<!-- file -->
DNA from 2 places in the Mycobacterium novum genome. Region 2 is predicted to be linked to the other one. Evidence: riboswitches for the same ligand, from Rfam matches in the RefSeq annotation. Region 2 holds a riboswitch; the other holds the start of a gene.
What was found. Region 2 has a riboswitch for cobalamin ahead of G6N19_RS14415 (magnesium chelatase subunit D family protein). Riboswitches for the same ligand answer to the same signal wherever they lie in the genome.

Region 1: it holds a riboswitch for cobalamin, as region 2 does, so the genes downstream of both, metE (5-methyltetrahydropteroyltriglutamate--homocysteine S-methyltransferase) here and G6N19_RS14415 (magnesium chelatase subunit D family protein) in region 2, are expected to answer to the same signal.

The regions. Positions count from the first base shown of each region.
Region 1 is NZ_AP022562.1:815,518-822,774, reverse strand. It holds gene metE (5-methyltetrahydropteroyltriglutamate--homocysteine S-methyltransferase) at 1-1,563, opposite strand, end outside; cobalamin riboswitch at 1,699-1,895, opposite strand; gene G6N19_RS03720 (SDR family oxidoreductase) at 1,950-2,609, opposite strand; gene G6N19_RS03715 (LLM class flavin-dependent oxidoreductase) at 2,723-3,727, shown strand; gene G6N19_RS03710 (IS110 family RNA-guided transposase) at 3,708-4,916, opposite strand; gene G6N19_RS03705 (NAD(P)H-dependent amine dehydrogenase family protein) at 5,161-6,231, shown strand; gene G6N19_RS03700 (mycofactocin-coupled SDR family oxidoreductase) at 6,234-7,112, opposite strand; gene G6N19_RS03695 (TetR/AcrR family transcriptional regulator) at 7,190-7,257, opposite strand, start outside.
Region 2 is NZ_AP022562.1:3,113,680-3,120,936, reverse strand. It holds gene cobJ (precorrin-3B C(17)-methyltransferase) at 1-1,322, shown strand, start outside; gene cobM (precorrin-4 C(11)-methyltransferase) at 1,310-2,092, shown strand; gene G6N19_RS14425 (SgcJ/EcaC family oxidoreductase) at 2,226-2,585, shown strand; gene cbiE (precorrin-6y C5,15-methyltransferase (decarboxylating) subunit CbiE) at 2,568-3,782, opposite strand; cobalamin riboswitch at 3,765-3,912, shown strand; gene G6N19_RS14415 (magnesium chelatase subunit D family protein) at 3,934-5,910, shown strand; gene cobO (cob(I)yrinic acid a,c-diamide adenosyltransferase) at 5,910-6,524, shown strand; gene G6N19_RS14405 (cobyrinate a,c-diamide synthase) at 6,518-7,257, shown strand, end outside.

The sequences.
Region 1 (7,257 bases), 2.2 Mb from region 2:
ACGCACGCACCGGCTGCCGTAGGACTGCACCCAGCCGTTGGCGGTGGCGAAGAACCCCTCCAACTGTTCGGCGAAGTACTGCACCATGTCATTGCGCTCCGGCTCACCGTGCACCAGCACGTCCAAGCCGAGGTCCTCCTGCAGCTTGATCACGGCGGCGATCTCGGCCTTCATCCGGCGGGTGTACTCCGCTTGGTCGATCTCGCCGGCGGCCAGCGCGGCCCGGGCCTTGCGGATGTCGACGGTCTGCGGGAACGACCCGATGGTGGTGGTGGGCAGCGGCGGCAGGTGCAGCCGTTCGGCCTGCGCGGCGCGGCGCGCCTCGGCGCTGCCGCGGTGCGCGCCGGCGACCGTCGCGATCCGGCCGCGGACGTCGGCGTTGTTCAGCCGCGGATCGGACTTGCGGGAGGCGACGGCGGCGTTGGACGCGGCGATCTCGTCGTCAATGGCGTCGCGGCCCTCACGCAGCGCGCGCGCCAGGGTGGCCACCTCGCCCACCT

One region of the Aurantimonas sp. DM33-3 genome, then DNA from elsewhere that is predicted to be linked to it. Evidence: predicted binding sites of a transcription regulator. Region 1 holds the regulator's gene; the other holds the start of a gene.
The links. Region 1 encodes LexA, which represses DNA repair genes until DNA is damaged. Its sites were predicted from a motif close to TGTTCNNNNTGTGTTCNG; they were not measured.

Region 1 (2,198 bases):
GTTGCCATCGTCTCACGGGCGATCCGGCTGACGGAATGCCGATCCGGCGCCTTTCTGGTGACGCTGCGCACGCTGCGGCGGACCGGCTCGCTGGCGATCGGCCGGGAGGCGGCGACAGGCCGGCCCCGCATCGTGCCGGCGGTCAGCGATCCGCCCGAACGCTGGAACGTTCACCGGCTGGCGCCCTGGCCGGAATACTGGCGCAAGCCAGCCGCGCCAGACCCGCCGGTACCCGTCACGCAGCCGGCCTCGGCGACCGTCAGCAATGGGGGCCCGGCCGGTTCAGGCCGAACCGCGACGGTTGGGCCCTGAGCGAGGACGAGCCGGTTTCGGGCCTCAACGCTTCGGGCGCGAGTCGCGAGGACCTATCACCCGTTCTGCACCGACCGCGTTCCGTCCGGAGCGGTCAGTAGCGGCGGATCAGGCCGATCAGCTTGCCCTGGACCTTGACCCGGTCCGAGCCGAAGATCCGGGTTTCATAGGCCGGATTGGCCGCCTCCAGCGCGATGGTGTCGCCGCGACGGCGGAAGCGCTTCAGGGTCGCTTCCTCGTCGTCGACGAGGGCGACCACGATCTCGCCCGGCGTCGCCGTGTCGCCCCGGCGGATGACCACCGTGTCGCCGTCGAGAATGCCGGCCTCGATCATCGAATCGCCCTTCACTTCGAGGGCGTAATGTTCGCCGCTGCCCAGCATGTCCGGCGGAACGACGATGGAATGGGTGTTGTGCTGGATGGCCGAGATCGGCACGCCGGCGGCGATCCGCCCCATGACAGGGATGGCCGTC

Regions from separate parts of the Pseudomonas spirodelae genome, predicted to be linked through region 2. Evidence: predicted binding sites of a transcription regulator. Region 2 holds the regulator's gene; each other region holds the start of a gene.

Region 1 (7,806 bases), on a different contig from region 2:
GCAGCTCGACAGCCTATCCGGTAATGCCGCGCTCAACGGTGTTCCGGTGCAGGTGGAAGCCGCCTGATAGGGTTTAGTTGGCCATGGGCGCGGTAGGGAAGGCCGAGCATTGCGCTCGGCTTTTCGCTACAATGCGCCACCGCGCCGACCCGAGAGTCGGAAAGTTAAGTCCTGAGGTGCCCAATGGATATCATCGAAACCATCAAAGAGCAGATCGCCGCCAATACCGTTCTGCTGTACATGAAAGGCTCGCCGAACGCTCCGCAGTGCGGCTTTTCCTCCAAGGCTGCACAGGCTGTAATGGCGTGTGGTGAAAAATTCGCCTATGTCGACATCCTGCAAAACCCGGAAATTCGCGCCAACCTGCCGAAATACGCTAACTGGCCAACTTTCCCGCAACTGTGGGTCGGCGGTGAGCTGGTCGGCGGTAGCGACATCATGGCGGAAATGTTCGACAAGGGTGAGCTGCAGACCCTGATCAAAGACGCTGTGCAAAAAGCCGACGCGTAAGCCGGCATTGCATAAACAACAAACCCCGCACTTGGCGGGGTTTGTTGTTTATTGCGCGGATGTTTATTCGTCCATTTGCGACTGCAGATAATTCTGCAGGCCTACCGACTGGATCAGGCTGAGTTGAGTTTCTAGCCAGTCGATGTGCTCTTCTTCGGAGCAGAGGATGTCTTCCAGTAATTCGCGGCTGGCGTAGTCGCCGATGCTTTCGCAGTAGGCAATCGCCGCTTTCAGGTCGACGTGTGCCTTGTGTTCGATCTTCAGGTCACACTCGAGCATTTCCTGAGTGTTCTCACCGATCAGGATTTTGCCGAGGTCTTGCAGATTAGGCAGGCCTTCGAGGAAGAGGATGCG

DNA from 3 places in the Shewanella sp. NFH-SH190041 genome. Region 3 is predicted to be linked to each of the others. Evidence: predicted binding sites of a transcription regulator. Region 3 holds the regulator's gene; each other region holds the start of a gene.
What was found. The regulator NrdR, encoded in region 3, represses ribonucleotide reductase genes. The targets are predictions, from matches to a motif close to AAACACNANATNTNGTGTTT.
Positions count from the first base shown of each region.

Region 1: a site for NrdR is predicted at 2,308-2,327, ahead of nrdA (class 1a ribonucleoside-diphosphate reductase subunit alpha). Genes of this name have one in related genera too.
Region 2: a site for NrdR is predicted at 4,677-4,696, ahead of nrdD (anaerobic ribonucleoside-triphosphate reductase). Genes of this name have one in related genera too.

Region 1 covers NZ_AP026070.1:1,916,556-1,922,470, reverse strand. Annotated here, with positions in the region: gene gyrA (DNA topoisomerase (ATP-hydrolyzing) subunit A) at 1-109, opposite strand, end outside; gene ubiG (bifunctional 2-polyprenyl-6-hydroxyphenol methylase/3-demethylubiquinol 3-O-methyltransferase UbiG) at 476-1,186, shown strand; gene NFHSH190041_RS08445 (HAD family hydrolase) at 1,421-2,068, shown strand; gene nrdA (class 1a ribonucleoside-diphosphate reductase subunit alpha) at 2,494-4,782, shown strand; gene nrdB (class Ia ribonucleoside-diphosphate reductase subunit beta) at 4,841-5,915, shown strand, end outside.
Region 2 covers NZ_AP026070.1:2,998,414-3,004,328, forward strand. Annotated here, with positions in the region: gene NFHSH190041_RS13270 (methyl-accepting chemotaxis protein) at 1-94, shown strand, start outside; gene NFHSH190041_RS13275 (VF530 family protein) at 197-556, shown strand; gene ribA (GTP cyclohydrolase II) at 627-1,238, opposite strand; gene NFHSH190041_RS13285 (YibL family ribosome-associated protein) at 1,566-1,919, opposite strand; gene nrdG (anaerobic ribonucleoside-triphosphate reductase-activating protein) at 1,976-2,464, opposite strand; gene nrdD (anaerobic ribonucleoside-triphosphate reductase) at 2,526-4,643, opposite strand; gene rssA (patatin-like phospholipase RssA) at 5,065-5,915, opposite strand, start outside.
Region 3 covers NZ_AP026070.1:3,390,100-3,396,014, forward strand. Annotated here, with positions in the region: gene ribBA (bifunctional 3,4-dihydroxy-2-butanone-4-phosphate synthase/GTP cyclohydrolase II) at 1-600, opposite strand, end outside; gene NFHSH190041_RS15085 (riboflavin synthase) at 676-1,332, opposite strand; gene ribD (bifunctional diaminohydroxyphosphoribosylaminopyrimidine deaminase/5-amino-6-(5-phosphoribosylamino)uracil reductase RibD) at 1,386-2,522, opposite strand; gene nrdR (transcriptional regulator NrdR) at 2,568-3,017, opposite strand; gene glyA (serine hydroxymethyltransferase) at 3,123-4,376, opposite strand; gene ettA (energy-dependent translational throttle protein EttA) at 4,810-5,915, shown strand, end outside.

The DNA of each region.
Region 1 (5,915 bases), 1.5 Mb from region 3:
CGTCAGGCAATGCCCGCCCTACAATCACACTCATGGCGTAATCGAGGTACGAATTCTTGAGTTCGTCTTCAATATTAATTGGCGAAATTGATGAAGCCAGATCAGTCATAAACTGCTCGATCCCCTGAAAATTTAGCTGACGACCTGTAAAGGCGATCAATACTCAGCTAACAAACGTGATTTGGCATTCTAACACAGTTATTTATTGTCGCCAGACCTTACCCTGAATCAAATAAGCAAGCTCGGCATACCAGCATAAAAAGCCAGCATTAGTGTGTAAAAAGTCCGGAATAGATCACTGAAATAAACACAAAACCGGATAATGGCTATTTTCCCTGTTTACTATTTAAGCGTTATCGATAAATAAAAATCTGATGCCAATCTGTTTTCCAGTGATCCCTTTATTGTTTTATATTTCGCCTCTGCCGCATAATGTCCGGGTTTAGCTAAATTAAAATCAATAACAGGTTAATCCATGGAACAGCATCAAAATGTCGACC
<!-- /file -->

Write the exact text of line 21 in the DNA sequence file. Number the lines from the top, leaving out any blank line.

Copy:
Region 2: a site for NrdR is predicted at 4,677-4,696, ahead of nrdD (anaerobic ribonucleoside-triphosphate reductase). Genes of this name have one in related genera too.